A spiralling currency, soaring bond yields and a stark warning from the International Monetary Fund (IMF) are just three reasons why the UK is currently behaving more like an emerging market than a G7 country.
It has been some week for UK financial markets after Chancellor Kwasi Kwarteng’s widely-criticised ‘mini budget’ sent UK gilt yields soaring and sterling plummeting to its lowest level since 1971.
With the aim of boosting economic growth, Kwarteng unveiled unfunded tax cuts which are set to cost £87bn over the next two years.
The move spooked markets sending sterling to its lowest level against the US dollar in 50 years and down 21% versus the greenback this year while UK gilt yields spiked to their highest level since the Global Financial Crisis in 2008.
With the Chancellor sending markets into meltdown, UK final-salary pension schemes that have hedged their ability to make future payments – known as liability-driven investment (LDI) strategies – were particularly affected.
The Bank of England (BoE) noted pension funds had to offload their UK gilt exposure to meet the cash demands of their creditors, putting them at risk of insolvency as selling activity further drove increases in yields creating a doom loop.
As a result, the BoE intervened with a £65bn quantitative easing programme which is in direct conflict with its interest rate hiking cycle.
According to the Financial Times, Kerrin Rosenberg, CEO of Cardano Investments, which manages LDI strategies for 30 UK pension schemes, wrote to the BoE last Wednesday, stating: “If there was no intervention today, UK gilt yields could have gone up to 7-8% from 4.5% this morning and in that situation around 90% of UK pension funds would have run out of collateral. They would have been wiped out.”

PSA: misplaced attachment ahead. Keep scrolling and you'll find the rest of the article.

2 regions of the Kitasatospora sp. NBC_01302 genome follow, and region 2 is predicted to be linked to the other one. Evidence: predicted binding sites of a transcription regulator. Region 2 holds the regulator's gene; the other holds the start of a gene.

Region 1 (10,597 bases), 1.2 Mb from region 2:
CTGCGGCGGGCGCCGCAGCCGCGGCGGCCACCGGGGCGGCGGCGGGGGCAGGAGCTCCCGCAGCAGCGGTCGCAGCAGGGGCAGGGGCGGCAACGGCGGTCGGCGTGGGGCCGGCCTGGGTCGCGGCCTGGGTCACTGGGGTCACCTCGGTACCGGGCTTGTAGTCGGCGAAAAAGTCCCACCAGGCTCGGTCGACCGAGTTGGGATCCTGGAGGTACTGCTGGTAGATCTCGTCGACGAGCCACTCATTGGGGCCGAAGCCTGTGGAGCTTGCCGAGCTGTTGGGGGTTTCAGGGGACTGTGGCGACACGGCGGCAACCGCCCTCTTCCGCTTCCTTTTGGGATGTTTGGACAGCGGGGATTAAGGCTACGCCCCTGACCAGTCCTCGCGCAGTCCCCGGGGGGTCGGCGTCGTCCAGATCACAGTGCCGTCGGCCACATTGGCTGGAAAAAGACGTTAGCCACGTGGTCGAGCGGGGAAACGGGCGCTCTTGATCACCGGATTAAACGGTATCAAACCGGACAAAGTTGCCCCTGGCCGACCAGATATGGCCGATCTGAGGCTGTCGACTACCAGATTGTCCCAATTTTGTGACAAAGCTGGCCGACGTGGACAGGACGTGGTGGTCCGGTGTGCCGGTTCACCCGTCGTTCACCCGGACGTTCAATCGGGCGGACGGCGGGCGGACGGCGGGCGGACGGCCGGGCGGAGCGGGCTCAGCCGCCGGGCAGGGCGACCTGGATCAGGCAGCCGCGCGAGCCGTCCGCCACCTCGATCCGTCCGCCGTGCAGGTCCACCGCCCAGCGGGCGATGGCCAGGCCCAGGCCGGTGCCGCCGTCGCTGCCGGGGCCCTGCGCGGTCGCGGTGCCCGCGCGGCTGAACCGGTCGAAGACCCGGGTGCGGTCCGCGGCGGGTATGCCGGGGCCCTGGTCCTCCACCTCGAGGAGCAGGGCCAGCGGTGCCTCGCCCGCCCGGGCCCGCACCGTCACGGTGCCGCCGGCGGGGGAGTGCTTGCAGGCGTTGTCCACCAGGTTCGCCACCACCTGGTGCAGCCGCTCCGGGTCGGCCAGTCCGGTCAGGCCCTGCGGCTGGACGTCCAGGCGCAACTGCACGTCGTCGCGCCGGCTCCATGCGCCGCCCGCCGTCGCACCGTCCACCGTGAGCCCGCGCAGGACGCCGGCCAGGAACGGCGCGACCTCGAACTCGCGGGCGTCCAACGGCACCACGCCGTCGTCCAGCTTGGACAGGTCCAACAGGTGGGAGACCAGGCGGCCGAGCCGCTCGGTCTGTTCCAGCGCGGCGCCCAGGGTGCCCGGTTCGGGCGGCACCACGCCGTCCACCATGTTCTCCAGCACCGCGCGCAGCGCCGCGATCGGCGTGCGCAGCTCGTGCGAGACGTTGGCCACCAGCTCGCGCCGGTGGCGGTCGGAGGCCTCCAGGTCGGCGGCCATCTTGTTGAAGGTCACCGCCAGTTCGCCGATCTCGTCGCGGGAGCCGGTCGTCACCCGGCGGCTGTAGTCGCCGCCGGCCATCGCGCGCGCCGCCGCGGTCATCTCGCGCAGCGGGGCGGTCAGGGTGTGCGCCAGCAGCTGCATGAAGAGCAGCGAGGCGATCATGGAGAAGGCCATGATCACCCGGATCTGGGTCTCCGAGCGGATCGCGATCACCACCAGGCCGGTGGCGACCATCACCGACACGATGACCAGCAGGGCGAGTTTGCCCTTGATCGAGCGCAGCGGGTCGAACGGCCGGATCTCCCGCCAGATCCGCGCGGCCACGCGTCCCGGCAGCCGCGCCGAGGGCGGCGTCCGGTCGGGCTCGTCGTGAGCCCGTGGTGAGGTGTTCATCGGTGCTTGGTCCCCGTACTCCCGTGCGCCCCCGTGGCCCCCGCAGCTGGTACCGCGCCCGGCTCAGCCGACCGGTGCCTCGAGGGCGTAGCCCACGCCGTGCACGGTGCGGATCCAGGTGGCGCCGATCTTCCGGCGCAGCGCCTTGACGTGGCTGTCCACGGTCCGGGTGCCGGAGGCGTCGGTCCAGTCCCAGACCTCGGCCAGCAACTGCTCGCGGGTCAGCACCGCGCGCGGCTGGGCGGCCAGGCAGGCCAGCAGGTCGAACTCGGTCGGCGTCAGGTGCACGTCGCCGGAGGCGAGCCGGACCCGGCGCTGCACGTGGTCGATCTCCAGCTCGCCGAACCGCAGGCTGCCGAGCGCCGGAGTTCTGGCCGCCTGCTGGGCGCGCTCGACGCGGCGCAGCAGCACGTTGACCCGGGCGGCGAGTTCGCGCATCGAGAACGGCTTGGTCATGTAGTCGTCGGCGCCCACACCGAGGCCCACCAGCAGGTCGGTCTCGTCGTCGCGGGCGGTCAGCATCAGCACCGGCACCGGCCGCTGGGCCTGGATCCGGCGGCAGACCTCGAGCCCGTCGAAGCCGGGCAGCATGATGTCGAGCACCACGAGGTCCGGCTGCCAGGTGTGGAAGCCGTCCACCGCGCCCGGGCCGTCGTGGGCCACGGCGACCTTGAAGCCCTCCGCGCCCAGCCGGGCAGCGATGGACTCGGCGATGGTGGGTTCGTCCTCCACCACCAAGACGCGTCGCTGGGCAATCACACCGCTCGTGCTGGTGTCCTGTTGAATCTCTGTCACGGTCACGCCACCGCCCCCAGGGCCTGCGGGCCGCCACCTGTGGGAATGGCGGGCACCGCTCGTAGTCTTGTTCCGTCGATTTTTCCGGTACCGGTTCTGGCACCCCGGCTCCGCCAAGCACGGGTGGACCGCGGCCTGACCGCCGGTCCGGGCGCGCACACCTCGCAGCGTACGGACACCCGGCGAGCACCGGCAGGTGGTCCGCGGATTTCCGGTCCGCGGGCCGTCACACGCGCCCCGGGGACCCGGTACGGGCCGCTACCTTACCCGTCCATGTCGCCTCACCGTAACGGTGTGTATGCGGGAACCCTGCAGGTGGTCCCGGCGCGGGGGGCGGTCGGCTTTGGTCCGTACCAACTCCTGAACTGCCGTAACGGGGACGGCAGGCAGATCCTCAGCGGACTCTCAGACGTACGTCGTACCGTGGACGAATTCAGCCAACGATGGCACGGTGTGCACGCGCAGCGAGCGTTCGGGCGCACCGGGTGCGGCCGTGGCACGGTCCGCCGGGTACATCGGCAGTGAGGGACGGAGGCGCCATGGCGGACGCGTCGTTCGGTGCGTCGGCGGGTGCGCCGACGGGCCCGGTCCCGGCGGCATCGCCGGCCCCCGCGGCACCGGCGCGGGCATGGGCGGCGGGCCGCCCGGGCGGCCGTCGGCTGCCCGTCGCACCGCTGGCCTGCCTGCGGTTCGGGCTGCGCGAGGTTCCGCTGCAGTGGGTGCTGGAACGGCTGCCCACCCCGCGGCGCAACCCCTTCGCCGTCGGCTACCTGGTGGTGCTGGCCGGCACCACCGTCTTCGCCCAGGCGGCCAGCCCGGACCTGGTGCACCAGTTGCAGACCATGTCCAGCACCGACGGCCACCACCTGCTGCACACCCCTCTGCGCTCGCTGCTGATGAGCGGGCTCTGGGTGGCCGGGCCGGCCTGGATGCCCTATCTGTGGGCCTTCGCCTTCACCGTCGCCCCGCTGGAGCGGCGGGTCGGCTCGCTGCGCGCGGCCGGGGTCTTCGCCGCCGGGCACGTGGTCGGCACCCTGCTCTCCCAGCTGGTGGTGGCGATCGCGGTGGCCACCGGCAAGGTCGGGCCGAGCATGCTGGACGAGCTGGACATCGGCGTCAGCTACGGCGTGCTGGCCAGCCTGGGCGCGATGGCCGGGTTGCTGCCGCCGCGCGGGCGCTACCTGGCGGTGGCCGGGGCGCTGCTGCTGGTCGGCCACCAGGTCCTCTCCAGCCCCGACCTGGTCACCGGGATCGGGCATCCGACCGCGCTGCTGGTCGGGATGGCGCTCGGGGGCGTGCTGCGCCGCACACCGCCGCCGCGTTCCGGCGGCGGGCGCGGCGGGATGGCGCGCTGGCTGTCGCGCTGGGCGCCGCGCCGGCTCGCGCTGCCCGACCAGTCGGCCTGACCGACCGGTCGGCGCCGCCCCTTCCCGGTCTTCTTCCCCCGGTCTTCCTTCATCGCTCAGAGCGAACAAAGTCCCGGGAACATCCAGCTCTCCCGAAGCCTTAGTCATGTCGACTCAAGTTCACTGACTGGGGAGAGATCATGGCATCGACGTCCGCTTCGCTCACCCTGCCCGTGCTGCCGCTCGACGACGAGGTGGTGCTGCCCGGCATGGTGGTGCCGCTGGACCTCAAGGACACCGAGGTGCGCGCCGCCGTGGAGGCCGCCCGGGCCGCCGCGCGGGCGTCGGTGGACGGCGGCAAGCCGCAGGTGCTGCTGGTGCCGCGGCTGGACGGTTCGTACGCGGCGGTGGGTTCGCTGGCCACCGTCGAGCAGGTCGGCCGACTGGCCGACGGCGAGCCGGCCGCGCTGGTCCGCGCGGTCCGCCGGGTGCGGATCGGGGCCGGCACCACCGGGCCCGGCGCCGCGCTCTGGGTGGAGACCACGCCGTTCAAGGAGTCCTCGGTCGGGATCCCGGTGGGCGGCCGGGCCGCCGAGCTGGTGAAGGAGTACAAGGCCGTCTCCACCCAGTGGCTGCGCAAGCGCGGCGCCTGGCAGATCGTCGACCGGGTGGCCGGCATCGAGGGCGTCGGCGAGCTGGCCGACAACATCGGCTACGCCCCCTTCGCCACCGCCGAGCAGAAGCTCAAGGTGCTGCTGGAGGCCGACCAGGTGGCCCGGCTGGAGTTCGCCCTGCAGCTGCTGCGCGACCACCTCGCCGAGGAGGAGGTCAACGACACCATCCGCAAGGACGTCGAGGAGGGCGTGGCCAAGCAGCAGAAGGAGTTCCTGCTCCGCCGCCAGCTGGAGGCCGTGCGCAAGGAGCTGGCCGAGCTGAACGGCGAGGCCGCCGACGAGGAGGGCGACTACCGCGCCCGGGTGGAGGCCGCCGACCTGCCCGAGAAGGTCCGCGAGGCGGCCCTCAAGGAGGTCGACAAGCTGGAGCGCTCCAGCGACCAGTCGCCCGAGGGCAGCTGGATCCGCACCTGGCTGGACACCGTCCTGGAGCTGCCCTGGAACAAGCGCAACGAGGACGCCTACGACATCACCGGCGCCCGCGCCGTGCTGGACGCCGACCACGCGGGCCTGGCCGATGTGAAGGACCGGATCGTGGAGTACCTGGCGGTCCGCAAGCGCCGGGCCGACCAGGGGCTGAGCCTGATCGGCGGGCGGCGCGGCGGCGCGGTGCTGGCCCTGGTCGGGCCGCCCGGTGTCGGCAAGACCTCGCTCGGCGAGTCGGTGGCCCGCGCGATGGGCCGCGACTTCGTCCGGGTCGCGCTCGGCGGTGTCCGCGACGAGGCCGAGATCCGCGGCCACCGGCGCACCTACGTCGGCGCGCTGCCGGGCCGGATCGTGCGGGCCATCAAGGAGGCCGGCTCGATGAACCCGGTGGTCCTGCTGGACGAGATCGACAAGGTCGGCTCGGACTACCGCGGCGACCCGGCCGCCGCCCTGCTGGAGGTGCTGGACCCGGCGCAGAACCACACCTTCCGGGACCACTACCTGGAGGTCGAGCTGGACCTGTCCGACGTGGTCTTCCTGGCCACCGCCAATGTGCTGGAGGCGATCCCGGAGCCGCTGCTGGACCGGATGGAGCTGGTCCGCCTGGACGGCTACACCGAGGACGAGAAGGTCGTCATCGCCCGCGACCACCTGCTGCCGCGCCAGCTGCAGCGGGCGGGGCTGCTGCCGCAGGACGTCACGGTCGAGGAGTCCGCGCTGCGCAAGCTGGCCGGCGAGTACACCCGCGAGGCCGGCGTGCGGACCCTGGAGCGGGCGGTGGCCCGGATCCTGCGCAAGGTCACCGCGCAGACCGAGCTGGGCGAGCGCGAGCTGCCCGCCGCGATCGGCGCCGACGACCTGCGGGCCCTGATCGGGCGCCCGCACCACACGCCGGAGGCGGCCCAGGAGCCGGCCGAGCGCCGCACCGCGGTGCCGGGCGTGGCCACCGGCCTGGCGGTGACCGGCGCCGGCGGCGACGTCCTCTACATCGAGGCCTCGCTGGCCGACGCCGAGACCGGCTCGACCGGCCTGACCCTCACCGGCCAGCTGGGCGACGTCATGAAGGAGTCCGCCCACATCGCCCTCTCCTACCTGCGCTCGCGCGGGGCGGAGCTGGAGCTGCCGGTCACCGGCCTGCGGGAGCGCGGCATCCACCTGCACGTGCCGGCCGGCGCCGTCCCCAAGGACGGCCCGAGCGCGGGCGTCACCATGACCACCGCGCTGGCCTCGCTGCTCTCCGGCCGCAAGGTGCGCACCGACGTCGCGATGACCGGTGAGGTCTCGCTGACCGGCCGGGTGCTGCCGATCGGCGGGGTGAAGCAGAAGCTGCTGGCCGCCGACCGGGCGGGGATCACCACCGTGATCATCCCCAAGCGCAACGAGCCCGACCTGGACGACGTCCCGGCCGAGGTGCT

The carnage across UK assets has even led former US Treasury Secretary Larry Summers to warn in an interview with Bloomberg that the UK is “behaving a bit like an emerging market turning itself into a submerging market”.
Does Summers have a point? The government’s fiscal strategy is “credit negative” according to Moody’s while the IMF has also publicly criticised the ‘mini budget’, a rare move that is usually only reserved for emerging markets rather than a leading global economy.
In its statement, the IMF said: “Given elevated inflation pressures in many countries, including the UK, we do not recommend large and untargeted fiscal packages at this juncture, as it is important that fiscal policy does not work at cross purposes to monetary policy.”
Central bank independence is potentially the only thing left standing before the UK is truly considered an emerging market, however, Liz Truss during her campaign to become Prime Minister in August said she would review the BoE’s mandate if elected.
This prompted sharp criticism from BoE Governor Andrew Bailey who already has his work cut out if he is to stave off inflation soaring even higher over the next year.
Furthermore, political instability is the hallmark of many emerging markets and with four prime ministers in six years and a Chancellor who has put the country into an even deeper crisis, investors would be forgiven for thinking the UK is acting very much like one right now.
This creates major investment decisions for investors. Should UK equities and bonds remain a core holding within portfolios? In the current crisis, the answer is more and more pointing towards no.